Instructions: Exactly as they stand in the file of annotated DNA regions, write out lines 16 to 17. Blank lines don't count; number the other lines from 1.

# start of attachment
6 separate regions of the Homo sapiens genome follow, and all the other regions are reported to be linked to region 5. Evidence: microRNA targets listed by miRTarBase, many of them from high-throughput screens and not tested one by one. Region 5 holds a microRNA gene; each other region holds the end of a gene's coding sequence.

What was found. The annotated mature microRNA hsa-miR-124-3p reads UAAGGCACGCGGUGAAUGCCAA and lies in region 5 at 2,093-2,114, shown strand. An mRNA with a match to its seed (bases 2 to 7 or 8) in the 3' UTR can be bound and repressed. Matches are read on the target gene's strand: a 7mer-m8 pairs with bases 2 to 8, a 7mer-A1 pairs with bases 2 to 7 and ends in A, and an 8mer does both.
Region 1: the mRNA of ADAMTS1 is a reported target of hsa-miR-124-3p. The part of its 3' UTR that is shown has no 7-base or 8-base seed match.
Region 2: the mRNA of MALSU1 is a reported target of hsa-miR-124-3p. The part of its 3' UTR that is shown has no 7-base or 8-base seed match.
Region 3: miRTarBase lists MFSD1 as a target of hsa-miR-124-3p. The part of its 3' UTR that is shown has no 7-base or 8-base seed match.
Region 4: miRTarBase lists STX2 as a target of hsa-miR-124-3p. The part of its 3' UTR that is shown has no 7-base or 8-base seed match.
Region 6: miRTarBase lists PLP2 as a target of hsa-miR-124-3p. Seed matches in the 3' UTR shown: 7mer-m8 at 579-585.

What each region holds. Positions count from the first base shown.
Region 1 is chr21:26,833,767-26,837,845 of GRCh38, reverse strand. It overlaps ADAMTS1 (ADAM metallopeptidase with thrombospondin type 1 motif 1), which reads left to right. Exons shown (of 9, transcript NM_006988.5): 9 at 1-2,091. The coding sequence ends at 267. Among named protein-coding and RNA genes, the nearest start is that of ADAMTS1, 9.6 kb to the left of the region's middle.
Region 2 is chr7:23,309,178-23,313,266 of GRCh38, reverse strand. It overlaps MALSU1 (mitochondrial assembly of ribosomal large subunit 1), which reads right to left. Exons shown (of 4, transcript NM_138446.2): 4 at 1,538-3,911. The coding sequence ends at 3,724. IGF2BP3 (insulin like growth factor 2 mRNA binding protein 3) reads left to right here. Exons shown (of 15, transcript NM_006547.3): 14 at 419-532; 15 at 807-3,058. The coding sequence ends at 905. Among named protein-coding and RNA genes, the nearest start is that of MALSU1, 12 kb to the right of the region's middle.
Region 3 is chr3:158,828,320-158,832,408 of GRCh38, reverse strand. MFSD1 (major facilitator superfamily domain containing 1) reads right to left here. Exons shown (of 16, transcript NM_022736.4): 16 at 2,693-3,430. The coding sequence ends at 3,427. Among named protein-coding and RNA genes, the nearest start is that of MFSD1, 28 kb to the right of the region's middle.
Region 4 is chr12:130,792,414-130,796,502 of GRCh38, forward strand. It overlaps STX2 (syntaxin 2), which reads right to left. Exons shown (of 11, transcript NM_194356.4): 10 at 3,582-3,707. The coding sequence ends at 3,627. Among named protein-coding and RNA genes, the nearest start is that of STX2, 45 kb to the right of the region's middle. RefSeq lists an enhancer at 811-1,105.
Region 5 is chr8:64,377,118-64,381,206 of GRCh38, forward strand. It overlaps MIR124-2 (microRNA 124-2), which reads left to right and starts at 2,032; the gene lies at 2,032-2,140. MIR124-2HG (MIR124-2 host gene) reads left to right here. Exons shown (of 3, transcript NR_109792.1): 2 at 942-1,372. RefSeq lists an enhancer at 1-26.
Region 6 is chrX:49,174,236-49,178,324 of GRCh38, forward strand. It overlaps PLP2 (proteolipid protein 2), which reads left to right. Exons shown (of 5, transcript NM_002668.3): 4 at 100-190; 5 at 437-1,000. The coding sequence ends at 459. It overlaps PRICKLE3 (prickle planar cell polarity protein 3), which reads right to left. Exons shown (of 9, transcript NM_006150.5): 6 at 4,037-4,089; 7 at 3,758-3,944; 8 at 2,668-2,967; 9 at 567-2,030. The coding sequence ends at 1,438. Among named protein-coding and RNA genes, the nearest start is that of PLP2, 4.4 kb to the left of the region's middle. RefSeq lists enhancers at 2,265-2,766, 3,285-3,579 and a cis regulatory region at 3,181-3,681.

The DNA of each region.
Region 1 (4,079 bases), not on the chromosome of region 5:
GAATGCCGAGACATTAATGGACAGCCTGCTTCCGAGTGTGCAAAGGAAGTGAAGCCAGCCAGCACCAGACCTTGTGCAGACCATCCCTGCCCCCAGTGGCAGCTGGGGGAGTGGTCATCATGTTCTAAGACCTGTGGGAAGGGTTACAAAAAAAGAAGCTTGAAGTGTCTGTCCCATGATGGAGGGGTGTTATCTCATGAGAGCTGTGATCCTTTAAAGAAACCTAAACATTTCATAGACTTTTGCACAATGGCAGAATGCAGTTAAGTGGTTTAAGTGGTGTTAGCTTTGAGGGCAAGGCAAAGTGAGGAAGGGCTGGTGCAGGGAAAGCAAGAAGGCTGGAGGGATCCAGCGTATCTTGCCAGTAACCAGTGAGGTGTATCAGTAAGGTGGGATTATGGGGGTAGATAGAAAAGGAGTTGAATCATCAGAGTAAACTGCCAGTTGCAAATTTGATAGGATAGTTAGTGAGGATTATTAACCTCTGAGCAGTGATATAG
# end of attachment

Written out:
Region 1 (4,079 bases), not on the chromosome of region 5:
GAATGCCGAGACATTAATGGACAGCCTGCTTCCGAGTGTGCAAAGGAAGTGAAGCCAGCCAGCACCAGACCTTGTGCAGACCATCCCTGCCCCCAGTGGCAGCTGGGGGAGTGGTCATCATGTTCTAAGACCTGTGGGAAGGGTTACAAAAAAAGAAGCTTGAAGTGTCTGTCCCATGATGGAGGGGTGTTATCTCATGAGAGCTGTGATCCTTTAAAGAAACCTAAACATTTCATAGACTTTTGCACAATGGCAGAATGCAGTTAAGTGGTTTAAGTGGTGTTAGCTTTGAGGGCAAGGCAAAGTGAGGAAGGGCTGGTGCAGGGAAAGCAAGAAGGCTGGAGGGATCCAGCGTATCTTGCCAGTAACCAGTGAGGTGTATCAGTAAGGTGGGATTATGGGGGTAGATAGAAAAGGAGTTGAATCATCAGAGTAAACTGCCAGTTGCAAATTTGATAGGATAGTTAGTGAGGATTATTAACCTCTGAGCAGTGATATAG